The existence of different fabrication processes for PSK solar energy systems entails that their sustainability depends on the environmental impact of the fabrication techniques that are employed to produce it. Useful methodological guidelines to perform a LCA in the photovoltaics sector are available from Frischknecht et al. [35] and Wade et al. [36]. Moreover, several studies published in the scientific literature employ LCA methodology to assess the environmental impact of PSK solar energy systems. Zhang et al. [37] evaluated the environmental burdens of 5 PSC architectures, differing in the PSK layer composition: methylammonium tin triiodide (MASnI3−xBrx), methylammonium lead iodide (MAPbI3), formamidinium lead iodide (FAPbI3), cesium lead iodide (CsPbI3) and methylammonium lead iodide chloride (MAPbI2Cl). They performed LCA both “from cradle to gate” and “from cradle to grave” stating that MAPbI3 and FAPbI3 have the largest environmental impact comparing 1 cm2 of active area, due to higher amounts of solvents used. Considering the production of 1 kWh as functional unit, results strongly depend on the relative conversion efficiencies of the cells. The manufacturing phase results to have the largest environmental impact among all the others, mostly due to gold production and solvent use for cleaning. Such impact can be reduced by substituting gold with silver or aluminium for counter-electrode contacts, and recycled solvents for fresh ones. Furthermore, tin and lead, although being of great concern particularly for their diffusion in the environment [38], are assessed as just minor factors influencing the overall eco-profile of the cell according to the authors, because they represent a small portion within the bill of materials [37]. Alberola-Borràs et al. [39] applied a “from cradle to grave” LCA to four different PSCs devices, considering MAPbI3 as photoactive layer deposited following different procedures. They are spin coating of PbCl2 and MAI 1:3 solution (Device 1), spin coating of PbI2 and MAI 1:1 solution (Device 2), dipping of a spin coated PbI2 film into a MAI solution (Device 3) and spin coating of PbI2 and MAI 1:1 solution but with a mesoporous TiO2 scaffold instead of the planar one (Device 4). Results show that the issues of the production process were the ones in common among the four analysed systems. Moreover, Devices 1 and 2 are the most eco-friendly, while Devices 3 and 4 can compete only if they have high efficiency and stability long enough to overcome production costs. On the other hand, Device 4, thanks to its architecture, seems to be the most benefitting from a recycling end of life scenario [39]. Okoroafor et al. [40] performed a “from cradle to gate” LCA on a PSK produced exploiting the inkjet printing materials deposition method and comparing it with the spin coating fabrication. They also investigated the consequences of substituting the solvents usually used with a novel type of green solvent, i.e. eliminating dimethylformamide (DMF). Researchers found out that the major contribution to the environmental impact is the electricity consumption. Employed materials also play a key role due to the use of silver as back contact. In addition, scientists stated that, among all layers, the one contributing the most to the overall impact is the HTL, since it accounts for the 72% of the total used energy. Furthermore, according to the results, the use of DMF-free solvent significantly improved the eco-profile of the device, and the inkjet printing method shows a lower burden than the spin coating, due to lower electricity consumption and higher efficiency [40]. Krebs-Moberg et al. [41] evaluated and compared the environmental impact of three different type of solar cells, namely multi-crystalline silicon (m-Si), organic (OSC) and inorganic photovoltaic cells through a “from cradle to grave” LCA, investigating different end of life scenarios. Results indicate that m-Si solar module is the device with the highest environmental impact, due almost entirely to the energy consumed during the manufacturing process of the silicon wafers [41]. The above-mentioned literature studies are focused on small size PV modules; the issues associated with solar cell size upscaling has been addressed by Vesce et al. [42] with an LCA perspective. Such study demonstrates that scaling up the size of mini-modules to sub-modules allows enhancing the resource efficiency of their manufacturing, and, thus, the overall eco-profile of PSK devices. However, according to Vesce et al. [42], if the material architecture of the module remains the same, there are other environmental burdens that are not mitigated by the scaling up; this is the case, for example, when considering the percentage impact contribution of gold in PSK sub-modules at the characterization level that is overall higher than in small PV mini-modules.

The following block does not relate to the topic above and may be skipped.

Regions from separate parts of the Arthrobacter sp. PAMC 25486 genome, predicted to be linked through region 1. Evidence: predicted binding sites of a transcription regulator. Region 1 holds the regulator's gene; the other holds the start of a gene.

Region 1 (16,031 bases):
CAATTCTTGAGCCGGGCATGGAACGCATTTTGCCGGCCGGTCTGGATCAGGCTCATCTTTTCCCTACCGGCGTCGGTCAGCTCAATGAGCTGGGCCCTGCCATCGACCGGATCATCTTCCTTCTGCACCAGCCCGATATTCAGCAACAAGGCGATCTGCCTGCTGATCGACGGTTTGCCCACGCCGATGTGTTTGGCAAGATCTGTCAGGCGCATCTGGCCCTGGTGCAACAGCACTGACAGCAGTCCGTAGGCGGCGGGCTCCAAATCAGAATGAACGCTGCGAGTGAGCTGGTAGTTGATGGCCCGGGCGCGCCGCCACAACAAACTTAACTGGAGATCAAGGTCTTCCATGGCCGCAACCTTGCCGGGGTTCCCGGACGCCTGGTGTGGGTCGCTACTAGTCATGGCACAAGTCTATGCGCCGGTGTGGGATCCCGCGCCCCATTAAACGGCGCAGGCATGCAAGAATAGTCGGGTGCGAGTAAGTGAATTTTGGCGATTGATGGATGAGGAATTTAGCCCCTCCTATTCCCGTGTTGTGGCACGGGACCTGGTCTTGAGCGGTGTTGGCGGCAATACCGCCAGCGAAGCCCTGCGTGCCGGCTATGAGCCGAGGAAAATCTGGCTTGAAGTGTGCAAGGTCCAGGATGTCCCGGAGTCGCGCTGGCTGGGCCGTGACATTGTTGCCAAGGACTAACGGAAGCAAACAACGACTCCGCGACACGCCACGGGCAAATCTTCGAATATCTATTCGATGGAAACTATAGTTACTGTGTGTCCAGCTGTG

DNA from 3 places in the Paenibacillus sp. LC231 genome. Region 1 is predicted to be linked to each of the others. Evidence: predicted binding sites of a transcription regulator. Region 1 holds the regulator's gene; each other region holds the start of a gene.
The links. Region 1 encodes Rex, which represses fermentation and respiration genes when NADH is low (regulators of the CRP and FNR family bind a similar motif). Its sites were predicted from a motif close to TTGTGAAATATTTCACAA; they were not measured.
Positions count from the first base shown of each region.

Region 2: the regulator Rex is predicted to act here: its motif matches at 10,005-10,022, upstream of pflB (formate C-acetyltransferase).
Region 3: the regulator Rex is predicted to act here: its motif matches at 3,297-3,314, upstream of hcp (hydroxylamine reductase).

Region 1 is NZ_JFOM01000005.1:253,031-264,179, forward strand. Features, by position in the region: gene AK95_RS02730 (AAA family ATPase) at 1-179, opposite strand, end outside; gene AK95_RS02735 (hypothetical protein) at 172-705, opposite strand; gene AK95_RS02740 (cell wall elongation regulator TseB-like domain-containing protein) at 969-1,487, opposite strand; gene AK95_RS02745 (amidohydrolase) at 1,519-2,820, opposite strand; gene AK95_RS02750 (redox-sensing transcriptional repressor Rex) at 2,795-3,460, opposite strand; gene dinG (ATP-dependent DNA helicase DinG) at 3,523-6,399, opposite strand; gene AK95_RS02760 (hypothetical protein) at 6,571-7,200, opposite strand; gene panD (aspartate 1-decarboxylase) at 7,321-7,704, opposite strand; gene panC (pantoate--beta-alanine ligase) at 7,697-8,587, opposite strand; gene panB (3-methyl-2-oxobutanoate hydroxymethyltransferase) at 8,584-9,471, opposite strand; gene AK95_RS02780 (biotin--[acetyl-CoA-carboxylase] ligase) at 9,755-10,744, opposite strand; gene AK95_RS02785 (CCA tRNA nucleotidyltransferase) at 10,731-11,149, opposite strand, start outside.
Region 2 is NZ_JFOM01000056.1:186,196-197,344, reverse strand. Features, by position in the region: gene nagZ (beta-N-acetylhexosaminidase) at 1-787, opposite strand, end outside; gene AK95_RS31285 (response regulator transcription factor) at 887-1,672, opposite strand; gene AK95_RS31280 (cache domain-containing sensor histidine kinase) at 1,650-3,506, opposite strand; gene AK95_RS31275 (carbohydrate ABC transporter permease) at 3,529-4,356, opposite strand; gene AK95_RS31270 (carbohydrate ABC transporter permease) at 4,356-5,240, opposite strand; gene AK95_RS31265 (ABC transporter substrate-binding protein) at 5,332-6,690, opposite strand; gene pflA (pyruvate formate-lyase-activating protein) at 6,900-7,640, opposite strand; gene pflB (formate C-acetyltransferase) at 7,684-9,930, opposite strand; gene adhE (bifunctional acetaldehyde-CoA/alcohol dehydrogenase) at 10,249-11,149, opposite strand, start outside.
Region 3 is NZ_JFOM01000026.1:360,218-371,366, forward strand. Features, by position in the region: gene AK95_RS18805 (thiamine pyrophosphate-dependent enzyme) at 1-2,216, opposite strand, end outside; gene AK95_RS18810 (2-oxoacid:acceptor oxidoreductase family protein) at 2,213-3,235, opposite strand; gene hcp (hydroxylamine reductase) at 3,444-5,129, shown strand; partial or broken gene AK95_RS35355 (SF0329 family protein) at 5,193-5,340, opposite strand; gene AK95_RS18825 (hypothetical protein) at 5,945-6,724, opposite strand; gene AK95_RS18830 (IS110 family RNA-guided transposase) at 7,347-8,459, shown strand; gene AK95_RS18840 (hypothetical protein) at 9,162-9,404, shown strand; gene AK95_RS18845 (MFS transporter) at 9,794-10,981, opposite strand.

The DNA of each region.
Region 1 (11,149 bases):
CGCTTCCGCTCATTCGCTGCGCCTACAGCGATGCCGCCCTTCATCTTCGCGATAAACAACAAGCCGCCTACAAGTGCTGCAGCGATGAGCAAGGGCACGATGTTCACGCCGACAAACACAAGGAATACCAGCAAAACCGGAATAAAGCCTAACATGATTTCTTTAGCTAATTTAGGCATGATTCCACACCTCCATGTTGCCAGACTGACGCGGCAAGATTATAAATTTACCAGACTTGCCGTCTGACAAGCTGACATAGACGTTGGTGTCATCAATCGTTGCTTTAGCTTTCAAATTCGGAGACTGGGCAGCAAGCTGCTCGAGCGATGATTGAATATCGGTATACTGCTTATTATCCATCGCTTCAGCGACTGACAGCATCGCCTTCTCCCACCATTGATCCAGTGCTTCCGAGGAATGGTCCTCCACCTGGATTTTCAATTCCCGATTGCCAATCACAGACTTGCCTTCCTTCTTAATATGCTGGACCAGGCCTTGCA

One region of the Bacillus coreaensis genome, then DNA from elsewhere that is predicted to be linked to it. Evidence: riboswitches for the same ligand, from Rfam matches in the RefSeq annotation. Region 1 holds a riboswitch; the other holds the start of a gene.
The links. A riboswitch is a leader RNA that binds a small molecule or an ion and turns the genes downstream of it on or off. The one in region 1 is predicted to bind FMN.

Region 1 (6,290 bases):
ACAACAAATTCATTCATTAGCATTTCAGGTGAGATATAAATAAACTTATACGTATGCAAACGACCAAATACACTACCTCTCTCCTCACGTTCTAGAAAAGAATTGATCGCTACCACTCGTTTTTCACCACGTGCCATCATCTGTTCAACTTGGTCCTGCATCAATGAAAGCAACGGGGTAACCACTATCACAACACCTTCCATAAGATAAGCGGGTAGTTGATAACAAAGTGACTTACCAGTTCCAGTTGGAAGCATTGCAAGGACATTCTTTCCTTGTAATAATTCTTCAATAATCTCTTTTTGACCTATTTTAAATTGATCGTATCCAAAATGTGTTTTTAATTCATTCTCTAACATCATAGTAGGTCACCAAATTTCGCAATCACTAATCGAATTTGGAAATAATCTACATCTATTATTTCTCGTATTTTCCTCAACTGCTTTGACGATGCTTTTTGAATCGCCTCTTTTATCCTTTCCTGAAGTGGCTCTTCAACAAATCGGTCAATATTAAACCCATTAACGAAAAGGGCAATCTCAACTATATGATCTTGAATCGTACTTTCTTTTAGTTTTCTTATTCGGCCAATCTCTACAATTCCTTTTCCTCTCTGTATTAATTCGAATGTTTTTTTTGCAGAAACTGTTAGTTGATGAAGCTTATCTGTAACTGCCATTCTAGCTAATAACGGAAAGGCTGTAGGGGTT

In this study we selected some of the PSK manufacturing processes among those mentioned in the introductory remarks, based on the suitability and representativeness of the data inventories reported. When needed, the data extracted from the selected studies have been integrated with primary information provided by the Centre for Hybrid and Organic Solar Energy (CHOSE) to develop robust LCA models for different manufacturing techniques that can be considered as alternative solutions to fabricate one PSK mini-module. The aim of this work is to compare the eco-profiles of such production processes, selected based on LCA data availability, and to provide detailed data regarding energy and material consumptions, thus attempting to fill the literature gap in this regard.